A second step that involves dropping uninteresting events (skimming) or additional unused branches (slimming) is therefore necessary to limit latencies. The output is a disk-to-disk copy where the immutable information is once again duplicated, but the class structure is translated into a ”flat” format, in which events are rows of a table with primitive numbers or arrays of numbers as columns. At this stage, the information is usually selected to serve the scope of a single analysis. The size is reduced by an order of magnitude. As a last step, quantities from the final ntuples are aggregated and plotted as histograms.

These steps require the usage of grid and batch resources to exploit parallelization. Significant burden of tedious and time-consuming manual bookkeeping and failure re-submission is put on the individual analyst or analysis groups, resulting in an inefficient job splitting, with suboptimal parallelization. The worflow is convoluted and with limited interactivity. The analysis frameworks that support such workflows are group- or analysis-specific, often hardware-specific, limiting the portability and stimulating the multiplication of individual codes with similar functionalities. The duplication of immutable branches that happens at each stage of the workflow results in significant usage of storage space, making such an approach not sustainable on the long run.

3 The Scalability Test

In a previous usability study [2] of Apache Spark, we implemented an analysis workflow by converting data into the AVRO [4] format and uploaded it to the Hadoop file system (HDFS) [5] of our development cluster. The biggest impediment to use the new technology as identified by the analysts was the need to convert the data in the new format.

To enable Apache Spark to understand the data structures of the ROOT files without the need to convert, a library called spark-root [6] was developed. It is based on a Java-only implementation of the ROOT I/O libraries which offers the ability to translate ROOT data structures into Spark DataFrames (DFs) and ResilientDistributedDatasets (RDDs).

Another library, the Hadoop-XRootD connector [7] was also developed in order to enable access to files stored in the EOS [8] disk storage system at CERN. The Hadoop-XRootD connector is a Java library that accesses files directly through the XRootD protocol [9] without the need to import/export data to HDFS.

In this paragraph, the latest results of the tests on performance, efficiency and scalability of these new tools are presented. A Spark workflow that reproduces a real physics analysis was executed on a Hadoop cluster at CERN. This infrastructure is comprised of almost 1300 cores and 7TB of RAM. The input is data collected by the CMS [10] experiment in 2011, publicly accessible and stored as ROOT files on EOS at CERN.

The tests were performed by executing the workflow for different size of the input data, in order to understand how the execution time scales with input size. As a second step, the same workflow was executed for a specific input size while scaling up the available resources (executors/cores and memory).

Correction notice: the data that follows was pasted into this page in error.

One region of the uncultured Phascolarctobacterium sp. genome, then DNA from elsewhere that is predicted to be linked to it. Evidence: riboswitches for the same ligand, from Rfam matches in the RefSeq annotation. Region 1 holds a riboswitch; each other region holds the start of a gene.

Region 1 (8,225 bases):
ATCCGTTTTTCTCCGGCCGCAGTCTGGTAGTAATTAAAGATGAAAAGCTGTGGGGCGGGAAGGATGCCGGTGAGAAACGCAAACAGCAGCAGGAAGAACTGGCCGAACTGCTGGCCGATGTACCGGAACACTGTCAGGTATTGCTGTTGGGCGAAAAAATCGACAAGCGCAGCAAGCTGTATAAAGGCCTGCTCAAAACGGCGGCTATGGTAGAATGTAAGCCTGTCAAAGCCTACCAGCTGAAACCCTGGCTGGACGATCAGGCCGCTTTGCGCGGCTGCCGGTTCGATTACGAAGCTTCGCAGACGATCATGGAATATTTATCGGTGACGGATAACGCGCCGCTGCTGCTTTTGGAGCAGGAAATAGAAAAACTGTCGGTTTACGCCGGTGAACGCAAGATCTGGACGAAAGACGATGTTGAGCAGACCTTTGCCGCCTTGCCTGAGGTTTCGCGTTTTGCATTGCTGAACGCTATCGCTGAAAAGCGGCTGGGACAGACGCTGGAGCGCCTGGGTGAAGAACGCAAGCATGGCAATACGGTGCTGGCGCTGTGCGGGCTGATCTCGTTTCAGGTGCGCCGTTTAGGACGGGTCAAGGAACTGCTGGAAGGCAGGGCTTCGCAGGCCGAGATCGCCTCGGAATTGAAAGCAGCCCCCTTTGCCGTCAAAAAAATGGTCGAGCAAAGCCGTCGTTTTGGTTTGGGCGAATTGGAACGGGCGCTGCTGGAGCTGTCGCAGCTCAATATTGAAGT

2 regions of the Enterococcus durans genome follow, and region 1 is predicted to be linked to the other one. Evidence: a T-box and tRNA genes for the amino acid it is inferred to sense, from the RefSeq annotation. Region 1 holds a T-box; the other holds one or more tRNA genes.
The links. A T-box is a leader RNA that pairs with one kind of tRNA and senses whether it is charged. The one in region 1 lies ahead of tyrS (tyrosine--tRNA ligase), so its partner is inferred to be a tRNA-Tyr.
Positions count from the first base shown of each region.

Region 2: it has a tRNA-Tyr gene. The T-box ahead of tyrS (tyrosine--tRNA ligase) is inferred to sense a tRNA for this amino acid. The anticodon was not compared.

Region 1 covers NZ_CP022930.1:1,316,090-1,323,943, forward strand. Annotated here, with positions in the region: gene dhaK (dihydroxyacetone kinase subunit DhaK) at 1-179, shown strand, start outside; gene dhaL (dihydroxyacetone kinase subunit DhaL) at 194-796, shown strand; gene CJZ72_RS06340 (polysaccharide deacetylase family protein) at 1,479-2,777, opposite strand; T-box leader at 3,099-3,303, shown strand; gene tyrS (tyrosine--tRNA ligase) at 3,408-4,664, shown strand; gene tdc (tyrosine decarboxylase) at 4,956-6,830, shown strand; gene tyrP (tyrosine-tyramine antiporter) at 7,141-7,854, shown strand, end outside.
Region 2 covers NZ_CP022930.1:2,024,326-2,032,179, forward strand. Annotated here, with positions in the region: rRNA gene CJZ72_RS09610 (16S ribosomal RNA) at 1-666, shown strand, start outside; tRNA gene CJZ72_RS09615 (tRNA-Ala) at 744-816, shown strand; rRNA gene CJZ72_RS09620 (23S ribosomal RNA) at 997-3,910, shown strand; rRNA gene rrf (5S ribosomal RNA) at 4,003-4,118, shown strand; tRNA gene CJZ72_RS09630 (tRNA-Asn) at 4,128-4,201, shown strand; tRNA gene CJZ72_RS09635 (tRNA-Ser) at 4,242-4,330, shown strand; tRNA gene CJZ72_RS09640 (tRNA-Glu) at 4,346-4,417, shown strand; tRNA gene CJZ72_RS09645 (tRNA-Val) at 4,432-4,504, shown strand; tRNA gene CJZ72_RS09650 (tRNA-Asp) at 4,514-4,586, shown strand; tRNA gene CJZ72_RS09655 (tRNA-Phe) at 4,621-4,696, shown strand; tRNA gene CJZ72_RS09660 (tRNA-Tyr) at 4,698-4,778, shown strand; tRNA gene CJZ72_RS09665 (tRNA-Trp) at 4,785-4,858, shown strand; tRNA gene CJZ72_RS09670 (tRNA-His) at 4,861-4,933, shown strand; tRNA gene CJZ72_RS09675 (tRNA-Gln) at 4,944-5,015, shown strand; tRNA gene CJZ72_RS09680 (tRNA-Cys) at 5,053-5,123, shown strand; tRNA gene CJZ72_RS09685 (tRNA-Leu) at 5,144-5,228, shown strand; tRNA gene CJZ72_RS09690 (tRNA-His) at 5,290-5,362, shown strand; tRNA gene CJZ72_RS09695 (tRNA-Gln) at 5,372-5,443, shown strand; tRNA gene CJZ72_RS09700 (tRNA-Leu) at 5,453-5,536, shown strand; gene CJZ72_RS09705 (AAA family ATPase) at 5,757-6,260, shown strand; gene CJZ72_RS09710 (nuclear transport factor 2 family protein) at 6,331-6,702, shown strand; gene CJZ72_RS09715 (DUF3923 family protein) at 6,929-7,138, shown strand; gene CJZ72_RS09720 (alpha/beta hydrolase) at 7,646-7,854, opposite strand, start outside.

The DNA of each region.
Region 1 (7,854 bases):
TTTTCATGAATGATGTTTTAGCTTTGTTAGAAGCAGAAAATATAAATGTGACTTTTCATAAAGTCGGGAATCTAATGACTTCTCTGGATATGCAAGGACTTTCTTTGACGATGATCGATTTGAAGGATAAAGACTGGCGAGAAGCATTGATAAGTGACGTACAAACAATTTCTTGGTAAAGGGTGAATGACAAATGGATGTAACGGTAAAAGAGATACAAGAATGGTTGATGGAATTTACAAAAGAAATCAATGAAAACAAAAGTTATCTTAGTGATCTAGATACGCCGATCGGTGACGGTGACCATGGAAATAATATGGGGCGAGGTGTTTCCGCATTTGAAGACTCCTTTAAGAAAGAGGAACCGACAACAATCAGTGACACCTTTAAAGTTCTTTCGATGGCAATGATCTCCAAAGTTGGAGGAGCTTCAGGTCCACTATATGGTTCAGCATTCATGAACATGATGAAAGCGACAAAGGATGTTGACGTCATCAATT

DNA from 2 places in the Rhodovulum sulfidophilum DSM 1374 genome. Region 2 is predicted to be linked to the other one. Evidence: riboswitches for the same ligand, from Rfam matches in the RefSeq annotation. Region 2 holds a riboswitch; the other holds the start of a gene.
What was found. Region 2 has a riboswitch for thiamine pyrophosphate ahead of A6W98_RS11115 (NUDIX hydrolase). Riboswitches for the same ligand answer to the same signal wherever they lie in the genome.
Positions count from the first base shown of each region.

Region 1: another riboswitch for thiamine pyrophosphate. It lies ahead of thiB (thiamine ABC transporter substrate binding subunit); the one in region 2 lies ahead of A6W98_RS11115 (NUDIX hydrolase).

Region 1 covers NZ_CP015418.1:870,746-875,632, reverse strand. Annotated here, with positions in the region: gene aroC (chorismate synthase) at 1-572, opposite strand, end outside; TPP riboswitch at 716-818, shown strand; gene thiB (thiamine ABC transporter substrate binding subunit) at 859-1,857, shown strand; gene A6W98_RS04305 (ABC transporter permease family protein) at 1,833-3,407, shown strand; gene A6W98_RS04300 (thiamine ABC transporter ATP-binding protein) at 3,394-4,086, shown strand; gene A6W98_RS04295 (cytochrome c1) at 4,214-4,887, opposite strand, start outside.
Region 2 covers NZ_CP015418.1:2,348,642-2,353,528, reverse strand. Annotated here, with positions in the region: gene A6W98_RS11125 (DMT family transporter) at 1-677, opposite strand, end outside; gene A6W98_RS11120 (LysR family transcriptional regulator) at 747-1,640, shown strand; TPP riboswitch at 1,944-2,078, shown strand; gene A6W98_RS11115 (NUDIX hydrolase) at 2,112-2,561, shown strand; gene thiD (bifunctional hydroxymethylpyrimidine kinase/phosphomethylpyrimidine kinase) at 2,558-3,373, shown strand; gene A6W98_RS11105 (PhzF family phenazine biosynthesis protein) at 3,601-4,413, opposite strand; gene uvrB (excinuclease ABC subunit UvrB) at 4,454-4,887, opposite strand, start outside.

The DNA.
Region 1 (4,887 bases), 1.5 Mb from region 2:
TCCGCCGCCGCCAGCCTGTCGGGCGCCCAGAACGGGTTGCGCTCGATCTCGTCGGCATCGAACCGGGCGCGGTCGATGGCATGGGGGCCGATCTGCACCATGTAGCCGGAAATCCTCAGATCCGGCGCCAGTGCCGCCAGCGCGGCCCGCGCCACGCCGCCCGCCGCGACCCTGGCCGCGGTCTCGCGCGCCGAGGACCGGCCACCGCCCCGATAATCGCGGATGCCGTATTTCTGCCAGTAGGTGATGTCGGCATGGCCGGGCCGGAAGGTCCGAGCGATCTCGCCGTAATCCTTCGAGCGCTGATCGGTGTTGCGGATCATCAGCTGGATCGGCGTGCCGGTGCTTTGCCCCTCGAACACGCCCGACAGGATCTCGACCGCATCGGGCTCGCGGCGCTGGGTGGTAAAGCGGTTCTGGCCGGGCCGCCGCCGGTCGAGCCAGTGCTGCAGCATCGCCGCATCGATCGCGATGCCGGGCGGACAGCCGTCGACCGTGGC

The tests were repeated for two different instances of the EOS storage, namely EOS Public and EOS UAT, in order to identify if the network throughput and the storage infrastructure affect the performances. The EOS UAT instance consists of six servers, used exclusively for these tests.

The results of the first round of tests were obtained fixing to 32 MB the size of the ”readAhead” buffer of the Hadoop-XRootD connector, which determines the amount of data that the connector will pre-fetch from the EOS storage service with every read call.

Table 1 and Fig. 1 show a linear dependence between the input size and the execution time. The system is able to reduce 110 TBs in 212 minutes without any significant optimization.

Input Size Execution Time
22 TB 58 min
44 TB 83 min
66 TB 149 min
88 TB 180 min
110 TB 212 min
Table 1: The results of scalability tests for different input size, obtained with a ”readAhead” buffer of 32 MB, 804 logical cores, and 2 logical cores per Spark executor.
Figure 1: Performances for different input size, obtained with a ”readAhead” buffer of 32 MB, 804 logical cores, and 2 logical cores per Spark executor.

Table 2 and Fig. 2 show the results as a function of the allocated memory and cores, obtained by adjusting the number of Spark executors and fixing the memory per executor to 7GB. A plateau in the performance is reached at a specific memory value. This effect was caused by the saturation of the available network bandwidth. It was also evident when monitoring the total throughput of the network, as shown in Table 3.

Number of Executors/Cores EOS public EOS UAT
111/222 81 min 153 min
222/444 52 min 146 min
296/592 51 min 144 min
407/814 50 min 140 min
Table 2: The results obtained scaling up the number of cores with 22 TB, with a ”readAhead” buffer of 32 MB, for the different EOS instances used in this test.
Figure 2: Performances for different number of cores, obtained with a ”readAhead” buffer of 32 MB.
Cores EOS public EOS UAT
222 15GBytes/s 6GBytes/s
444 19GBytes/s 7.5GBytes/s
592 21GBytes/s 7.5GBytes/s
814 21GBytes/s 7.5GBytes/s
Table 3: Network throughput of EOS Public and EOS UAT access for different number of cores, obtained with a ”readAhead” buffer of 32 MB.

Further investigations identified that the ”readAhead” parameter of the Hadoop-XRootD connector would need further tuning. After multiple executions with different parameter sizes that varied between 32 MB and 16 KB, an optimal value of 64 KB was determined for this specific workload. This choice allowed the utilization of 8 logical cores per Spark executor (compared to the 2 cores per executor used in the previous test) due to the lower memory pressure. As a result, a dramatic increase in performance was achieved, in terms of execution time and of efficiency in the utilization of the underlying resources. Such improvement can be explained by considering the specific features of the ROOT file format, that allows for read operations that fetches only the data of interest, rather than scanning the entire input ROOT file. Therefore a relatively small value of the ”readAhead” parameter optimizes the performances.